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Monday, September 2, 2013

Saving the Game: When Technology Takes the Place of Human Life

Alex Foley
Blog #1, Option 3
Nathon Brooks

            A major theme in Ray Bradbury’s The Veldt focuses on one’s dependence on technology. Throughout the short story, the Hadley family is constantly reminded of technology’s overwhelming presence in their home, which eventually results in the death of the mother and father. Although this story takes place in the undisclosed future, it is impossible to deny the role that technology has in daily life. The Veldt is essentially a warning; if technology replaces human interaction and parenting, consequences can occur.
            On March 8, 2013, 14-year-old Nathon Brooks shot both his parents while they were sleeping in their Washington home. According to Brooks, he played video games “24/7” and was enraged after being grounded from them (Bennett-Smith). Surveillance cameras set up in the home captured the teen with the murder weapon, and he is currently being tried as an adult.
            This situation is similar to that of The Veldt. While the children in Bradbury’s story get the technology to do the killing on their behalf, they commit the crime intentionally and as an act of revenge on their parents. After George and Lydia turned off the nursery, the children were hysterical. Peter even tells his father “’I wish you were dead! (Bradbury)’”. Peter ultimately gets his wish when his parents are eaten by the lions in the nursery.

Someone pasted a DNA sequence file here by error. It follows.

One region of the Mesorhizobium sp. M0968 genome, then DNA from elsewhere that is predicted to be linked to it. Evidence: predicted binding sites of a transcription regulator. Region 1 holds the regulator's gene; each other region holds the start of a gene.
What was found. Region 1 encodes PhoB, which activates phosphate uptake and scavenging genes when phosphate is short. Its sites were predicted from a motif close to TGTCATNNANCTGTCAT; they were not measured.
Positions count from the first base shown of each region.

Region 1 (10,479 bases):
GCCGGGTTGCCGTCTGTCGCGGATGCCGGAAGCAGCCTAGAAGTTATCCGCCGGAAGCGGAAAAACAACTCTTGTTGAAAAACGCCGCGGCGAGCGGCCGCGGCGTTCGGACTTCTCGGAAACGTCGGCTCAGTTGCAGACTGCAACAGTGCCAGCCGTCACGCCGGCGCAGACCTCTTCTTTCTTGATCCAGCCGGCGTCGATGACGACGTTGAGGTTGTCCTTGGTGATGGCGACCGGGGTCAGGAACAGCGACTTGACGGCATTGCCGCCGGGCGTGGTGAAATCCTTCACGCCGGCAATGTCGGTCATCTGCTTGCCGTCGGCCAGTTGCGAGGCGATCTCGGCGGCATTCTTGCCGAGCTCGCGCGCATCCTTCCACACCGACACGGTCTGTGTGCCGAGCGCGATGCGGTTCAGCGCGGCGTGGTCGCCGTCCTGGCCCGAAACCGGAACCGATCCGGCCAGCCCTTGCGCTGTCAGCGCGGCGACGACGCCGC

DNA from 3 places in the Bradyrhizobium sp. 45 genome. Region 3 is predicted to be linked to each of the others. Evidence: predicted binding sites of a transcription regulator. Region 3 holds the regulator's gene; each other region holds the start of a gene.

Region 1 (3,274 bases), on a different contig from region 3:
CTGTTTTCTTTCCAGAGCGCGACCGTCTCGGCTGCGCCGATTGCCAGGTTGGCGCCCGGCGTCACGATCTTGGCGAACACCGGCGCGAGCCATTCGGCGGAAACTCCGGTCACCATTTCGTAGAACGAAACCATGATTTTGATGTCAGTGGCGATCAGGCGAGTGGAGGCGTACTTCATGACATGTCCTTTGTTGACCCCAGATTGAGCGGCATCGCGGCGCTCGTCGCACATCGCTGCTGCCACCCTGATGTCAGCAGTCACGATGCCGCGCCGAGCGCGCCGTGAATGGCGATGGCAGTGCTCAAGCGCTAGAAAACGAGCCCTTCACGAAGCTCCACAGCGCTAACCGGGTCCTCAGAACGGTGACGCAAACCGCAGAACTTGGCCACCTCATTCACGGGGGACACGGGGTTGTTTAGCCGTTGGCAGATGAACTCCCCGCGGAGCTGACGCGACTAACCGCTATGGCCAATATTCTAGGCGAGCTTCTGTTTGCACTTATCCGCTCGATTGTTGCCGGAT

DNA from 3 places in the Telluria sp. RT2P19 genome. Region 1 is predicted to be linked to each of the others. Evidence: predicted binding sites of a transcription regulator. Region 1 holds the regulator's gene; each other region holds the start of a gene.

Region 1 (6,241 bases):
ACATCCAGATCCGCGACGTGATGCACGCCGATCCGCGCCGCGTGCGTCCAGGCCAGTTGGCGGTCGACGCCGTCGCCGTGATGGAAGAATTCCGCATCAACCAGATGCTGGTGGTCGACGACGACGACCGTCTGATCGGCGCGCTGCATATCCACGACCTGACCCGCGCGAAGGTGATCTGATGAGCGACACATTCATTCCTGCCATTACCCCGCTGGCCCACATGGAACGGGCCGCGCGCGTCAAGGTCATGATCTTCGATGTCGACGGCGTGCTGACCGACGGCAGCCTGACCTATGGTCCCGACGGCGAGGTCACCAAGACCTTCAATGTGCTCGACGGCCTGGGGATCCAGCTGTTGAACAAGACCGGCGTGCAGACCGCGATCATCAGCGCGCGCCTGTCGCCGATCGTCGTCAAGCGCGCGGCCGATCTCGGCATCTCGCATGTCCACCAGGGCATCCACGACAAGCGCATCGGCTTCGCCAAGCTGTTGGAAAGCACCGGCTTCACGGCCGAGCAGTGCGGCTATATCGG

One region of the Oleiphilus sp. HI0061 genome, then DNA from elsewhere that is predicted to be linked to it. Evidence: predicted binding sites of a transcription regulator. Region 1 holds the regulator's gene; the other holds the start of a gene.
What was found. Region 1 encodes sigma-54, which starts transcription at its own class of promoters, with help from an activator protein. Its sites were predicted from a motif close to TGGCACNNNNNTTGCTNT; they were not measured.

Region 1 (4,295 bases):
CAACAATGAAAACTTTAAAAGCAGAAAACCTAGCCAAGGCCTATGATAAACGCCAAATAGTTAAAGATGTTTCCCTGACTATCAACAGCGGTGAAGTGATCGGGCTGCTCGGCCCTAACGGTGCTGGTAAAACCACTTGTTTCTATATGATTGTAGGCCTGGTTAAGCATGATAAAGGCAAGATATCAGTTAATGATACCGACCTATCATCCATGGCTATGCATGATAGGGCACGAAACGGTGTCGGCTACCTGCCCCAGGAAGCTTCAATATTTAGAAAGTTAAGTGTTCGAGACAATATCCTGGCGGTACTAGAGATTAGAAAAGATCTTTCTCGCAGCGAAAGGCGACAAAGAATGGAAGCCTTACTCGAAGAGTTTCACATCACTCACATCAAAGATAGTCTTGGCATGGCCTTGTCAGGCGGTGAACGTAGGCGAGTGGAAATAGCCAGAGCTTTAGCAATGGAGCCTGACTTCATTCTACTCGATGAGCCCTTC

When crimes like the one Brooks committed occur, the media is quick to place the blame on violent video games. They assume that players are so impressionable that they will imitate anything the see. While violence in video games may desensitize a player from blood and murder, it cannot make anyone do anything. The true reason these crimes occur involves an addiction and dependency on the technology itself. When technology becomes the most important thing in someone’s life, it becomes human to that person. In The Veldt, Peter speaks “as if talking to the house, the nursery (Bradbury)”. Nathon Brooks felt the same way about his video games, even claiming that “he had wanted to kill his parents for years (Bennett-Smith)”.
            While there are obviously other factors to consider in Brooks’ attempted murder of his parents, technology played an important role. If he had not been so emotionally dependent on video games, he would not have felt the need to murder for them. Reading The Veldt provides some insight to Brooks’ rational. He probably felt that he was “saving” his technology from being “killed” by his parents. In his mind, what he did was perfectly justifiable. 

Bradbury, Ray. “The Veldt.” American Gothic Tales. Ed. Joyce Carol Oates. New York: The Penguin  Group. 264-277. Print.

Bennett-Smith, Meredith. "Nathon Brooks, Teen Who Allegedly Shot Parents Over Video Games, Charged With Attempted Murder." 13 March 2013. Huffington Post. 2 September 2013.

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